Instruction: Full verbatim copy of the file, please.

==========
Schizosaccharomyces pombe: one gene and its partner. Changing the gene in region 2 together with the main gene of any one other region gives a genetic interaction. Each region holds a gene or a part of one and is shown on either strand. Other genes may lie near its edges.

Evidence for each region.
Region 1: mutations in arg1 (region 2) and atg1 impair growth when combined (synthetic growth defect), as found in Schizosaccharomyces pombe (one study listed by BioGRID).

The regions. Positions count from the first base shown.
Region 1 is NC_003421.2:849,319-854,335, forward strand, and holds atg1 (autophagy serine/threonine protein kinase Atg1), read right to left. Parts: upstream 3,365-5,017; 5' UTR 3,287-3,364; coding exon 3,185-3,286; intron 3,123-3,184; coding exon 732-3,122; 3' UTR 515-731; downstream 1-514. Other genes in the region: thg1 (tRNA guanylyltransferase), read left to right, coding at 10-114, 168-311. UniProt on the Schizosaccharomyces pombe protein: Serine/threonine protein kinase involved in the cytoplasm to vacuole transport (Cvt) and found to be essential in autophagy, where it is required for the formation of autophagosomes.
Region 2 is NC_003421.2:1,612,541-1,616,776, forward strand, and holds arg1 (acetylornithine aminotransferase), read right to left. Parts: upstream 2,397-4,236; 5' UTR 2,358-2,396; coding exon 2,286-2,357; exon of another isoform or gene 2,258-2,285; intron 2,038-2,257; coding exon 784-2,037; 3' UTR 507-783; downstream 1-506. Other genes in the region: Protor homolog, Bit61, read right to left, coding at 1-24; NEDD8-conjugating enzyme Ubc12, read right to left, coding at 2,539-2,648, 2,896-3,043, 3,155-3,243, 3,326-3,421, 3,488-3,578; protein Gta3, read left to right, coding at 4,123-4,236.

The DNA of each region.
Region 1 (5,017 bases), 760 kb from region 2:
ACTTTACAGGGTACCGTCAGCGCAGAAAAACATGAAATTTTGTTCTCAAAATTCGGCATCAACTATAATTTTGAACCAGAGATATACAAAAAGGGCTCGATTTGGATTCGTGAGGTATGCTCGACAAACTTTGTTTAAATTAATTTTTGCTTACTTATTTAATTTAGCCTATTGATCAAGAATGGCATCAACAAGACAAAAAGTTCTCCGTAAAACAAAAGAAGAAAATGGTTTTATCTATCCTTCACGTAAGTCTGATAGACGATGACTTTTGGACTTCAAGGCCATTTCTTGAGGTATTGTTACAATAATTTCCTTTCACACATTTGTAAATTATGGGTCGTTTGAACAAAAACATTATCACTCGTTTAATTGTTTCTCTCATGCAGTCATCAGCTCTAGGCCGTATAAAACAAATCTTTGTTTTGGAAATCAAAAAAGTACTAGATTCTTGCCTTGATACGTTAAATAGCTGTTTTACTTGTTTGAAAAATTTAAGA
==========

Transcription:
Schizosaccharomyces pombe: one gene and its partner. Changing the gene in region 2 together with the main gene of any one other region gives a genetic interaction. Each region holds a gene or a part of one and is shown on either strand. Other genes may lie near its edges.

Evidence for each region.
Region 1: mutations in arg1 (region 2) and atg1 impair growth when combined (synthetic growth defect), as found in Schizosaccharomyces pombe (one study listed by BioGRID).

The regions. Positions count from the first base shown.
Region 1 is NC_003421.2:849,319-854,335, forward strand, and holds atg1 (autophagy serine/threonine protein kinase Atg1), read right to left. Parts: upstream 3,365-5,017; 5' UTR 3,287-3,364; coding exon 3,185-3,286; intron 3,123-3,184; coding exon 732-3,122; 3' UTR 515-731; downstream 1-514. Other genes in the region: thg1 (tRNA guanylyltransferase), read left to right, coding at 10-114, 168-311. UniProt on the Schizosaccharomyces pombe protein: Serine/threonine protein kinase involved in the cytoplasm to vacuole transport (Cvt) and found to be essential in autophagy, where it is required for the formation of autophagosomes.
Region 2 is NC_003421.2:1,612,541-1,616,776, forward strand, and holds arg1 (acetylornithine aminotransferase), read right to left. Parts: upstream 2,397-4,236; 5' UTR 2,358-2,396; coding exon 2,286-2,357; exon of another isoform or gene 2,258-2,285; intron 2,038-2,257; coding exon 784-2,037; 3' UTR 507-783; downstream 1-506. Other genes in the region: Protor homolog, Bit61, read right to left, coding at 1-24; NEDD8-conjugating enzyme Ubc12, read right to left, coding at 2,539-2,648, 2,896-3,043, 3,155-3,243, 3,326-3,421, 3,488-3,578; protein Gta3, read left to right, coding at 4,123-4,236.

The DNA of each region.
Region 1 (5,017 bases), 760 kb from region 2:
ACTTTACAGGGTACCGTCAGCGCAGAAAAACATGAAATTTTGTTCTCAAAATTCGGCATCAACTATAATTTTGAACCAGAGATATACAAAAAGGGCTCGATTTGGATTCGTGAGGTATGCTCGACAAACTTTGTTTAAATTAATTTTTGCTTACTTATTTAATTTAGCCTATTGATCAAGAATGGCATCAACAAGACAAAAAGTTCTCCGTAAAACAAAAGAAGAAAATGGTTTTATCTATCCTTCACGTAAGTCTGATAGACGATGACTTTTGGACTTCAAGGCCATTTCTTGAGGTATTGTTACAATAATTTCCTTTCACACATTTGTAAATTATGGGTCGTTTGAACAAAAACATTATCACTCGTTTAATTGTTTCTCTCATGCAGTCATCAGCTCTAGGCCGTATAAAACAAATCTTTGTTTTGGAAATCAAAAAAGTACTAGATTCTTGCCTTGATACGTTAAATAGCTGTTTTACTTGTTTGAAAAATTTAAGA